Evidence for Diabetic Encephalopathy

Considerable evidence indicates an association between neuropsychological dysfunction and diabetes. The nature of this association is unclear but four main contributing factors have been identified:

• poor glycaemic control;

• cerebrovascular disease;

• hypoglycaemia;

• the psychosocial impact of diabetes per se.

Hypoglycaemia is of particular importance because it is potentially avoidable, and the subtle cumulative effects on cognitive function may not be noticed until its severity compromises the social and psychological functioning of the affected individual. The misplaced enthusiasm with which some health professionals (and patients) pursue and implement strict glycaemic control when this may not be prudent or appropriate (such as in people with impaired awareness of hypoglycaemia), may place some people at risk of developing diabetic encephalopathy. In a clinical context, severe hypoglycaemia is encountered in three broad categories of patients:

• patients with type 1 diabetes who have strict glycaemic control with no or minimal microvascular complications;

• patients with long duration of type 1 diabetes, moderate or poor glycaemic control (often due to inadequate diabetes self-management, erratic lifestyle, inappropriate insulin dose or regimen, coexistent social and psychological problems), associated with advanced microvascular complications;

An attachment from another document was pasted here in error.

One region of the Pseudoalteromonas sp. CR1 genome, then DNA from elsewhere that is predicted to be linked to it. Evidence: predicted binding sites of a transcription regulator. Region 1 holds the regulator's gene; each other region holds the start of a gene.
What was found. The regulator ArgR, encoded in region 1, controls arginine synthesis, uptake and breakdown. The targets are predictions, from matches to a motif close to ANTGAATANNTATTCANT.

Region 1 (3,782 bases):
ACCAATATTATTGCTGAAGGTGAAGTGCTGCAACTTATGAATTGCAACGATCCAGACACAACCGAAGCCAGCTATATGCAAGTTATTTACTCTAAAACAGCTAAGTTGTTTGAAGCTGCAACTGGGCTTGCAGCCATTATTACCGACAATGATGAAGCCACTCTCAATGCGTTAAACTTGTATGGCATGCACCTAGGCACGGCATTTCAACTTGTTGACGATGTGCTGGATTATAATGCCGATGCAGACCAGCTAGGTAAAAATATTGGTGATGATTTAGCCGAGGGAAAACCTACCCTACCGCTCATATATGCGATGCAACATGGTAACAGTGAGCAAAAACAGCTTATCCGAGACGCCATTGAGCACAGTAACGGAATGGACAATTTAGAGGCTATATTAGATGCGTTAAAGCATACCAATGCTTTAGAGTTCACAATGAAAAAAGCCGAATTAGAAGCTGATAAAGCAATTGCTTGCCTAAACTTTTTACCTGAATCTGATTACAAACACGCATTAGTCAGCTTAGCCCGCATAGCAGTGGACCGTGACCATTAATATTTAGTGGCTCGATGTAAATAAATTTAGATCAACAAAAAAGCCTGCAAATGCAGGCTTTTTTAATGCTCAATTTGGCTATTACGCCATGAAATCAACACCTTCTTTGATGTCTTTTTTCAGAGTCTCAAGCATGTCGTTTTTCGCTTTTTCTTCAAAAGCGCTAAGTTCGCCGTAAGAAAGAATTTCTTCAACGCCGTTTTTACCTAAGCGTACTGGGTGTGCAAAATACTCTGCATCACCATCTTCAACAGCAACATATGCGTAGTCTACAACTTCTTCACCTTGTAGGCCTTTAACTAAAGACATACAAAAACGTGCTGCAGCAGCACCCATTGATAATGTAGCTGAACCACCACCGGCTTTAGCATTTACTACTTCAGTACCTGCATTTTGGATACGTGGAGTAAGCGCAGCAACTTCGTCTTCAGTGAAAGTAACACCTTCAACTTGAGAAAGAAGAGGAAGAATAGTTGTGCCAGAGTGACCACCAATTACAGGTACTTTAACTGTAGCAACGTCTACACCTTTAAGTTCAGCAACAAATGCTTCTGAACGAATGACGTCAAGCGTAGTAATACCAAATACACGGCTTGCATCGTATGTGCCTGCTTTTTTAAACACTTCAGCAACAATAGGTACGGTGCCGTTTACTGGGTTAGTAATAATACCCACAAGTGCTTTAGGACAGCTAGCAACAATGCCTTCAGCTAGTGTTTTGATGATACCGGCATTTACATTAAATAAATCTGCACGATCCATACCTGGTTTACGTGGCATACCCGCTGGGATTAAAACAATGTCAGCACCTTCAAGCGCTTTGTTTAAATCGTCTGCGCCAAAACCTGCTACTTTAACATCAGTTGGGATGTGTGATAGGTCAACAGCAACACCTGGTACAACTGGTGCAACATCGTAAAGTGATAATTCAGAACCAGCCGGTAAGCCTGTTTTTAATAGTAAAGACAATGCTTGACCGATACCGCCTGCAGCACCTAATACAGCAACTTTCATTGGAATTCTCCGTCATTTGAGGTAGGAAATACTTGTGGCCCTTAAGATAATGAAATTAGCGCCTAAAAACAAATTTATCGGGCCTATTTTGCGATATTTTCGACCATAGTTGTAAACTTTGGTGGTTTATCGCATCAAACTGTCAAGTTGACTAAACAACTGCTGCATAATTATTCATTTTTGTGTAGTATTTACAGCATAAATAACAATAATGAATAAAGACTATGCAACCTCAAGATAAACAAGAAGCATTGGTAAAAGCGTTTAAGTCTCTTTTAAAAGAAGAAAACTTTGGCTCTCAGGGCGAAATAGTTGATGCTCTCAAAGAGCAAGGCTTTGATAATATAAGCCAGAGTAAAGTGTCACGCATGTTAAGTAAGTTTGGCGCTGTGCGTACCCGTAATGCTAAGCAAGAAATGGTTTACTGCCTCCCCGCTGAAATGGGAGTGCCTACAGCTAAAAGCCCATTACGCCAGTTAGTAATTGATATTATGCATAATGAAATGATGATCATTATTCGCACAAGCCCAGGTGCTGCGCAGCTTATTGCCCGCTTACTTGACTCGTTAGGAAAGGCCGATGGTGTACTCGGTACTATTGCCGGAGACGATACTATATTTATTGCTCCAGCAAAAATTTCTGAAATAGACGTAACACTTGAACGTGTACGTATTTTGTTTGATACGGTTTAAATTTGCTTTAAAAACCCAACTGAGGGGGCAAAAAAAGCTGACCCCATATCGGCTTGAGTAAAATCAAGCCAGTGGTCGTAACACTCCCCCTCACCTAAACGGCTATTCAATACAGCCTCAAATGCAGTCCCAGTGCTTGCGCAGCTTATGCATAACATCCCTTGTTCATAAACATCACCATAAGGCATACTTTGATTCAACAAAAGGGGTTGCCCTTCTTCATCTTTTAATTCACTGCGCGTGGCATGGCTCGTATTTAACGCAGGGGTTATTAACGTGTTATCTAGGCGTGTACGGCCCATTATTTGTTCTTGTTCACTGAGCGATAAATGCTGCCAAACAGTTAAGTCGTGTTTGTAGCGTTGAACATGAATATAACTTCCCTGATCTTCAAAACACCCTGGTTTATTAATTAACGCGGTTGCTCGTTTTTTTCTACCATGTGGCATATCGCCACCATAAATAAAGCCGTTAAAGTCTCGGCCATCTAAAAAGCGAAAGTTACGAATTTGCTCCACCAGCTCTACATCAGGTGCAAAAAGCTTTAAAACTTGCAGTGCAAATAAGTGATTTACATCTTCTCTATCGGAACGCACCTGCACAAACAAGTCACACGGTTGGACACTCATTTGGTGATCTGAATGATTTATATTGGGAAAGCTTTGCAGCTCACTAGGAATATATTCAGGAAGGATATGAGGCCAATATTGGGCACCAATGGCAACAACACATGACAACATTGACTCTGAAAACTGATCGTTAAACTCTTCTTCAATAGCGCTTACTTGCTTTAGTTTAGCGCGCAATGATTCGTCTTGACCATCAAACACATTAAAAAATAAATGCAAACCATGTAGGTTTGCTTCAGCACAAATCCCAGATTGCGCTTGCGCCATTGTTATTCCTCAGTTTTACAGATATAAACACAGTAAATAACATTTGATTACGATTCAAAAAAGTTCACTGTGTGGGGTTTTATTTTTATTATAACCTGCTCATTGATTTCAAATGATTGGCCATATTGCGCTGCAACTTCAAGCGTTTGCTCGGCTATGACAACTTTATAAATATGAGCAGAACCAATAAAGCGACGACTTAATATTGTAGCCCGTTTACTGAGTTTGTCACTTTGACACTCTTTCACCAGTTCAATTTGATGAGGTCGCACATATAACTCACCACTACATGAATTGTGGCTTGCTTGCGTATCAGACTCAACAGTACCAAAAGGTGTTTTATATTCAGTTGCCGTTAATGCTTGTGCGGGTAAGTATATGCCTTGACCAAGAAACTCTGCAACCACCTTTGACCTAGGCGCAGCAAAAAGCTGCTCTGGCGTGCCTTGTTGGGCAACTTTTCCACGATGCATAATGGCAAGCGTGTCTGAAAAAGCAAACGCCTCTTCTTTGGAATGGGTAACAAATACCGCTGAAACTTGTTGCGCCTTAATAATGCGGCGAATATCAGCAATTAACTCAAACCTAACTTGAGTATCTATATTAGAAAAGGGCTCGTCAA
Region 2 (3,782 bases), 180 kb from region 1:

• patients who have suffered a single devastating episode of hypoglycaemia as a result of deliberate or accidental overdose of insulin or sulphonylurea.

Whereas the evidence so far suggests that younger patients in the first category (resembling the highly selected population of patients with type 1 diabetes studied in the DCCT) may not be susceptible to cumulative cognitive deterioration (Reichard and Pihl, 1994; The Diabetes Control and Complications Trial Research Group, 1996; 1997), in clinical practice a sizeable proportion of patients belongs to the second category. They have elevated glycated haemoglobin concentrations and established microvascular complications. It has been suggested that hypoglycaemia can aggravate established micro- and macrovascular disease (Fisher and Frier, 1993) and potentiate the risk of hypoglycaemia-induced damage to the brain. The evidence from retrospective studies suggests that chronic deterioration in cognitive function may be a real risk should the conclusions of the DCCT be applied indiscriminately to these patients (Deary and Frier, 1996).

The effects of diabetes on the brain have been reviewed by Ryan (2006), who suggests that there is little evidence to support a classical 'diabetic encephalopathy'. Although cognitive dysfunction does exist, in most people with type 1 diabetes the changes are subtle and represented principally as mental slowing, similar to that observed with ageing. This may be a manifestation of chronic hyperglycaemia, and not recurrent exposure to severe hypoglycaemia.